(Update: There is some question as to where some of the ideas in The Art of Thinking Clearly came from.)
In The Art of Thinking Clearly, Rolf Dobelli tells the following story about Max Planck.
After receiving the Nobel Prize in Physics in 1918, Max Planck went on tour across Germany. Wherever he was invited, he delivered the same lecture on new quantum mechanics. Over time, his chauffeur grew to know it by heart: “It has to be boring giving the same speech each time, Professor Planck. How about I do it for you in Munich? You can sit in the front row and wear my chauffeur’s cap. That’d give us both a bit of variety.” Planck liked the idea, so that evening the driver held a long lecture on quantum mechanics in front of a distinguished audience. Later, a physics professor stood up with a question. The driver recoiled: “Never would I have thought that someone from such an advanced city as Munich would ask such a simple question! My chauffeur will answer it.”
Charlie Munger, the billionaire business partner of Warren Buffett frequently tells this story in speeches. Why? He elaborates in a 2007 address to USC Law. The point of the story is not the quick wittedness of the protagonist, but rather – to echo Richard Feynman – it’s about making a distinction between the two types of knowledge.
In this world we have two kinds of knowledge. One is Planck knowledge, the people who really know. They’ve paid the dues, they have the aptitude. And then we’ve got chauffeur knowledge.
They have learned the talk. They may have a big head of hair, they may have fine temper in the voice, they’ll make a hell of an impression.
But in the end, all they have is chauffeur knowledge. I think I’ve just described practically every politician in the United States.
And you are going to have the problem in your life of getting the responsibility into the people with the Planck knowledge and away from the people with the chauffeur knowledge.
And there are huge forces working against you. My generation has failed you a bit… but you wouldn’t like it to be too easy now would you?
Real knowledge is when people do the work. This is so important that Elon Musk tries to tease it out in interviews. Then we have the people who don’t do the work. While they’ve learned to put on a good show they lack understanding. The problem is that it’s difficult to separate the two.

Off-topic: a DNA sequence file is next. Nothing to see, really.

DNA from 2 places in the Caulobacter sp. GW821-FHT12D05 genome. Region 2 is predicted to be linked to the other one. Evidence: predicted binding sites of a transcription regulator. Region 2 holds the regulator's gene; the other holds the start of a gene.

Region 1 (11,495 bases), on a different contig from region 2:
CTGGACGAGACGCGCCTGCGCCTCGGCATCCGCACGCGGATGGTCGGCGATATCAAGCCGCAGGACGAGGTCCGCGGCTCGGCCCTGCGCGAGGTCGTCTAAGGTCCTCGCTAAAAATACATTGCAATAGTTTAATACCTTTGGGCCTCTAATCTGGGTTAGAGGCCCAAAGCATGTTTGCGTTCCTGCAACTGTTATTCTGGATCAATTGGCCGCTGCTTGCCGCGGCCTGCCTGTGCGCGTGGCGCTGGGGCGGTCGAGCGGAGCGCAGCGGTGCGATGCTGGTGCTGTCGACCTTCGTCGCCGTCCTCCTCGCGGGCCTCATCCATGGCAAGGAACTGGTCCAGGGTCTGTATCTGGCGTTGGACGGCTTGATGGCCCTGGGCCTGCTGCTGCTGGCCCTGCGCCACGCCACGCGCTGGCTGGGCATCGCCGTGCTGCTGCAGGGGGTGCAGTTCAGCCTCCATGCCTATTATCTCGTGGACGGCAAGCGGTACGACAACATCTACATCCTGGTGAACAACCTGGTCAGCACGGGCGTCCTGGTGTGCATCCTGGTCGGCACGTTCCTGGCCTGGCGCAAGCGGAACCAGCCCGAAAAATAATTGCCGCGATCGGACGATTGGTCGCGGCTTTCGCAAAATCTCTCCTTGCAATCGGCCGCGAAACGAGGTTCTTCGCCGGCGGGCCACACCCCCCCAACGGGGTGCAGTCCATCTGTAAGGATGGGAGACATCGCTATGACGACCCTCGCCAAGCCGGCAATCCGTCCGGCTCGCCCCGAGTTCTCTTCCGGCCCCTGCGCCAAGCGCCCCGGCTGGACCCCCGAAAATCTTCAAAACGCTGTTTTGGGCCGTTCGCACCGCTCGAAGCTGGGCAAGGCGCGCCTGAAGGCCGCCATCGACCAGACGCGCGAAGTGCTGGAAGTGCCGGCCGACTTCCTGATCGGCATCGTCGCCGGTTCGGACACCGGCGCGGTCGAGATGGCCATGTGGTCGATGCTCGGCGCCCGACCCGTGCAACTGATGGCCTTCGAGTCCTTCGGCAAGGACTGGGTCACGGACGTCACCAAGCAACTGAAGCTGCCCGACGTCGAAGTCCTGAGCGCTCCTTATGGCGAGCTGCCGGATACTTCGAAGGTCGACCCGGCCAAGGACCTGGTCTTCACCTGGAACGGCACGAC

One way to tease out the difference between Planck and chauffeur knowledge — is to ask them why.
In The Art of Thinking Clearly Dobelli goes on:
With journalists, it is more difficult. Some have acquired true knowledge. Often they are veteran reporters who have specialized for years in a clearly defined area. They make a serious effort to understand the complexity of a subject and to communicate it. They tend to write long articles that highlight a variety of cases and exceptions. The majority of journalists, however, fall into the category of chauffeur. They conjure up articles off the tops of their heads or, rather, from Google searches. Their texts are one-sided, short, and— often as compensation for their patchy knowledge— snarky and self-satisfied in tone.
The same superficiality is present in business. The larger a company, the more the CEO is expected to possess “star quality.” Dedication, solemnity, and reliability are undervalued, at least at the top. Too often shareholders and business journalists seem to believe that showmanship will deliver better results, which is obviously not the case.
One way to guard against this is to understand your circle of competence.
Be on the lookout for chauffeur knowledge. Do not confuse the company spokesperson, the ringmaster, the newscaster, the schmoozer, the verbiage vendor, or the cliché generator with those who possess true knowledge. How do you recognize the difference? There is a clear indicator: True experts recognize the limits of what they know and what they do not know. If they find themselves outside their circle of competence, they keep quiet or simply say, “I don’t know.” This they utter unapologetically, even with a certain pride. From chauffeurs, we hear every line except this.